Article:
Thursday, August 17, 2017

Study: We're Still Underestimating Battery Cost Improvements | Greentech Media

Batteries have been beating expectations in recent years as costs continue to fall.... Berkeley professor Daniel Kammen [has] devised a new model, recently published in Nature Energy ... predicting future cost declines at a pace faster than previous analyses. 

Scholars have modeled clean energy cost declines based on single factors, like annual production or cumulative production. These one-factor models approximate reductions from learning by doing: the more an industry deploys its product, the better it gets at it.  These models have a high explanatory value, but they didn’t see recent battery cost drops coming. They overestimate lithium-ion costs in the 2010-2015 period, the most recent years in the data set Kammen and his colleagues examined.

Their new model explains cost as the function of two variables, production volume and cumulative patents issued under the international Patent Cooperation Treaty.  When the researchers plugged in the latest battery production forecasts, with the assumption that patent activity continues at the average rate from the last five years in the dataset, they found ... lower cost reductions than existing forecasts in the literature.
At the battery pack level, lithium-ion needs to hit the $125 to $165 per kilowatt-hour range to compete with internal combustion engines (based on 2015 gas prices). The two-factor model predicts EV cost-competitiveness will arrive between 2017 and 2020, ... earlier than the previous[ predictions].

The model also covers solar with batteries. If the solar industry U.S. hits the Department of Energy SunShot goal of deploying PV for $1 per watt (which it has for large projects), residential solar-plus-storage will be widely competitive by 2020. The combination would offer a levelized cost of energy of $0.11 per kilowatt-hour.

That would transform residential storage from a niche item for powering wealthy homes during blackouts into a cost-effective investment for anyone who pays a lot for electricity.
In one test, the authors scaled down the rate of patent development by one-third. To still beat the energy storage cell cost of $100 per kilowatt-hour by 2020 in this scenario, the industry would need to deploy an additional 307 gigawatt-hours globally.

... Tesla’s Gigafactory aims to produce 35 gigawatt-hours, and it’s not yet completed. Deployment alone is not a practical way to achieve cost declines if scientific innovation drops off.

“At the most extreme case of no new innovation, the opportunity cost of meeting cost reduction targets through deployment alone would be extremely high, in exceedance of $140 billion through 2020,” the authors write. 
... The Trump administration has proposed sweeping budget cuts across the Department of Energy, which has traditionally spurred energy innovation through research funding.  Reports surfaced this week of impending layoffs on the order of 525 jobs at the national labs run by the DOE. Labs in that network performed groundbreaking early stage research that led to the commercialization of lithium-ion technology, and continue to break ground on the sort of next generation chemistries that could spur the “learning by innovation” described in Kammen’s model.  “Right when batteries are doing this great stuff, we’re seeing a trail-off in investment,” Kammen said. “We need the Department of Energy to step up, we need the private sector.”.  The DOE retains stronger support in Congress, which ultimately controls the budget.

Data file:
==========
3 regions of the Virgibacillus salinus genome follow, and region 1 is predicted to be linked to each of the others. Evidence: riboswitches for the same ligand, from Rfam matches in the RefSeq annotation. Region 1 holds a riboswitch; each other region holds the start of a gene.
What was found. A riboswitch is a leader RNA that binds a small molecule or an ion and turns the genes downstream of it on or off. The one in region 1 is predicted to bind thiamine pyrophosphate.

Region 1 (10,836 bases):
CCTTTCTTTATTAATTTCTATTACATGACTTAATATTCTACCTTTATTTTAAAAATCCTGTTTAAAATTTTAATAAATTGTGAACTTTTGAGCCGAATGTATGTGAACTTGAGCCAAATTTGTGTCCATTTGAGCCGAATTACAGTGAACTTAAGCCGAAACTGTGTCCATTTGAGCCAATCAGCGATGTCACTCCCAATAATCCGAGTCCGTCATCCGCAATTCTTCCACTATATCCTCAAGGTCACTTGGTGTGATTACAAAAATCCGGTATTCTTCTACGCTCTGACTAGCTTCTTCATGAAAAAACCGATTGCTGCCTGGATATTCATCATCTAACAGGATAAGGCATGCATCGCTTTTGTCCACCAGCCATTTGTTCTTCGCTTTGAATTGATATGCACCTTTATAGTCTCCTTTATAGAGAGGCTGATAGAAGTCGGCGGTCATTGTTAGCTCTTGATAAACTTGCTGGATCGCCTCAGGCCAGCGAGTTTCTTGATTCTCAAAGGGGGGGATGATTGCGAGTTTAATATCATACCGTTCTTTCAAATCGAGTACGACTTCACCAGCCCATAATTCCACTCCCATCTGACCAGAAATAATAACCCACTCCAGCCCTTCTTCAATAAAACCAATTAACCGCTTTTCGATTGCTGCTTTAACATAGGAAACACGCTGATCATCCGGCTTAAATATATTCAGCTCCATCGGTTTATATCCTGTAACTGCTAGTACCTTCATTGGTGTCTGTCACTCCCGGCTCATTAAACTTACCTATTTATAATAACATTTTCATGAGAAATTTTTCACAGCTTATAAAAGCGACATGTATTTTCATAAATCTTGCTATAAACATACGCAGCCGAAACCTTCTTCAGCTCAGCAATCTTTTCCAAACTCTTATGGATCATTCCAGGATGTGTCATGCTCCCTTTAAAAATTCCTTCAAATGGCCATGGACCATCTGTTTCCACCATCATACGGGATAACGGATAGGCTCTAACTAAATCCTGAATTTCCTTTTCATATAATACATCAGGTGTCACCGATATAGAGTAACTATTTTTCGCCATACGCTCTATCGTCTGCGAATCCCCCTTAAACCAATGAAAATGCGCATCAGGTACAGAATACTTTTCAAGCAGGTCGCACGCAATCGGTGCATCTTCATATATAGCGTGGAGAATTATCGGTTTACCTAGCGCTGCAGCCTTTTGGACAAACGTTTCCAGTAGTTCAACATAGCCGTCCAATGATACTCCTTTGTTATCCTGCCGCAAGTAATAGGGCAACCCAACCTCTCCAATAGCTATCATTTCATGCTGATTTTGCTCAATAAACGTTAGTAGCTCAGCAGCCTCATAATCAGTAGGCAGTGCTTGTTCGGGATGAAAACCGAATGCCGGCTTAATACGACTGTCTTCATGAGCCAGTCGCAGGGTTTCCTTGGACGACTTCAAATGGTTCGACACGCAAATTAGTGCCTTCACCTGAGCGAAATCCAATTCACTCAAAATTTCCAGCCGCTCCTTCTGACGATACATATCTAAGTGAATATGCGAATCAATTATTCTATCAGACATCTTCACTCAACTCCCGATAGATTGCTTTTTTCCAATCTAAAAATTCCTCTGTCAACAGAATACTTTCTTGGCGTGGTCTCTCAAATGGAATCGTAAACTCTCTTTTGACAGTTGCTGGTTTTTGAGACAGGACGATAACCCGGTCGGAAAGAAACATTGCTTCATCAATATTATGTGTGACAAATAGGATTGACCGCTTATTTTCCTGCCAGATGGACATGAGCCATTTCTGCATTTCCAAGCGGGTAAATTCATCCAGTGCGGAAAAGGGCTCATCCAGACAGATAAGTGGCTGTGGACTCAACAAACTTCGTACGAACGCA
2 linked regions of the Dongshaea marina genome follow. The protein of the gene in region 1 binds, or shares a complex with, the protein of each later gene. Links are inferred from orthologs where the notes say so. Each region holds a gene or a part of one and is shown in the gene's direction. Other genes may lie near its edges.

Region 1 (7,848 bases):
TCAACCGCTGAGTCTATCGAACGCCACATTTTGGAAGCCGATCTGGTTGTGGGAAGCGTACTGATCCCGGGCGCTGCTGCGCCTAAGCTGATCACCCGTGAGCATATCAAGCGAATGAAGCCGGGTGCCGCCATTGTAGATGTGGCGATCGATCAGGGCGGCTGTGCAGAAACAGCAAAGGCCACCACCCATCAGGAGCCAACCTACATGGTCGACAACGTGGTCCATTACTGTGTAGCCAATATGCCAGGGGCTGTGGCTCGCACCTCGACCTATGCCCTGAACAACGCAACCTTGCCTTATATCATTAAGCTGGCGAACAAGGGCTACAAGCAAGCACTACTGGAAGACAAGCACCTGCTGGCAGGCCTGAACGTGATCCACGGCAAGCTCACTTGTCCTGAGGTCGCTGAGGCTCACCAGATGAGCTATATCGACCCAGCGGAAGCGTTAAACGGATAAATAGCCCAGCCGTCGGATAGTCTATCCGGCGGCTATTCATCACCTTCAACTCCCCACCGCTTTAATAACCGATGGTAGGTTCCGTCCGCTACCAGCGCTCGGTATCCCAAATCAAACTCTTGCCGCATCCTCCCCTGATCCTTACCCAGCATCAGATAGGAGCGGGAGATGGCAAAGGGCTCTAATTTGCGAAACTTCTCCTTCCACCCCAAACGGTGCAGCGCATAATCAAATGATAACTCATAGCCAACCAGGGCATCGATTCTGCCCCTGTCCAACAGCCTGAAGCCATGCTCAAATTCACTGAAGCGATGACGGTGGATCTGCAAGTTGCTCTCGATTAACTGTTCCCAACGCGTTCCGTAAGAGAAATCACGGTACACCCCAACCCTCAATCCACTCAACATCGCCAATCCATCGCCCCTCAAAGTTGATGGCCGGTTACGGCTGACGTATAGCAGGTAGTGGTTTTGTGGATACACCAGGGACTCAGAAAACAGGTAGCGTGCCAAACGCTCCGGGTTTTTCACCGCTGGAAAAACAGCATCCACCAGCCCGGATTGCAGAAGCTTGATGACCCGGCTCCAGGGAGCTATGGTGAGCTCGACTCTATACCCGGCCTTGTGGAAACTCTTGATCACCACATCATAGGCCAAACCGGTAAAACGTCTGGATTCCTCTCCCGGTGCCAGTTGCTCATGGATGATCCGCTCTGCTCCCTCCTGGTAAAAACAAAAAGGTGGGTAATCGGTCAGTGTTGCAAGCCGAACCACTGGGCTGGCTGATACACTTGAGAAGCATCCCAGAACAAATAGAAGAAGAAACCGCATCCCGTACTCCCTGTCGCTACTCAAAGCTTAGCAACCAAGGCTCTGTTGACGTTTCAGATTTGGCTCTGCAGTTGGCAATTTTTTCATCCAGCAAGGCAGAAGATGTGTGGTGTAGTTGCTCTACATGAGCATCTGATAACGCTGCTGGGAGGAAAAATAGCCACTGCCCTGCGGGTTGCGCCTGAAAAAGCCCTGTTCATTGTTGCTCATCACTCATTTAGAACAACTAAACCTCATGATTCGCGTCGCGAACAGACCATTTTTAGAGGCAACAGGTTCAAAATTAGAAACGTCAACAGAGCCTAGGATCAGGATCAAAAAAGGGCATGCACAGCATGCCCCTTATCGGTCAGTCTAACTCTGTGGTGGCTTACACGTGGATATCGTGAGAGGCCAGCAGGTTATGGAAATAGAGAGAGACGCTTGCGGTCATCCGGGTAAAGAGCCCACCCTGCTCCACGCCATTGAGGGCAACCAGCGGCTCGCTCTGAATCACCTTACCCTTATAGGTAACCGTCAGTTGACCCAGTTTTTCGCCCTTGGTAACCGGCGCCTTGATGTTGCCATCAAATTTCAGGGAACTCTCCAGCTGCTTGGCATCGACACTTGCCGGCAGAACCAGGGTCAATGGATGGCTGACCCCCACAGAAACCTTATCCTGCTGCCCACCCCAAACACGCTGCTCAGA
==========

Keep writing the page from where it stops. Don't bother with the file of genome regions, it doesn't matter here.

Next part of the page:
Lithium-ion costs are following the path of solar, only faster.  “For the same amount of money invested and patents generated, batteries are equal to or ahead of where solar was,” Kammen said.

To keep up that pace, he added, it will be important to maintain a robust research ecosystem with many different labs, companies and universities competing for funds and patents. When money gets concentrated in a few monopolies, they tend to under-innovate.

It also helps that storage has an array of viable technologies, although lithium-ion has dominated the market thus far. This diversity bodes well for continued innovation.

by Julian Spector 
by Julian Spector 
August 17, 2017

The clean energy transition requires a co-evolution of innovation, investment, and deployment strategies for emerging energy storage technologies. A deeply decarbonized energy system research platform needs materials science advances in battery technology to overcome the intermittency challenges of wind and solar electricity. Simultaneously, policies designed to build market growth and innovation in battery storage may complement cost reductions across a suite of clean energy technologies. Further integration of R&D and deployment of new storage technologies paves a clear route toward cost-effective low-carbon electricity. Here we analyse deployment and innovation using a two-factor model that integrates the value of investment in materials innovation and technology deployment over time from an empirical dataset covering battery storage technology. Complementary advances in battery storage are of utmost importance to decarbonization alongside improvements in renewable electricity sources. We find and chart a viable path to dispatchable US$1 W−1 solar with US$100 kWh−1 battery storage that enables combinations of solar, wind, and storage to compete directly with fossil-based electricity options.
Energy storage deployment and innovation for the clean energy transition
by Noah Kittner, Felix Lill & Daniel M. Kammen
Nature Energy 2, Article number: 17125 (2017)
31 July 2017

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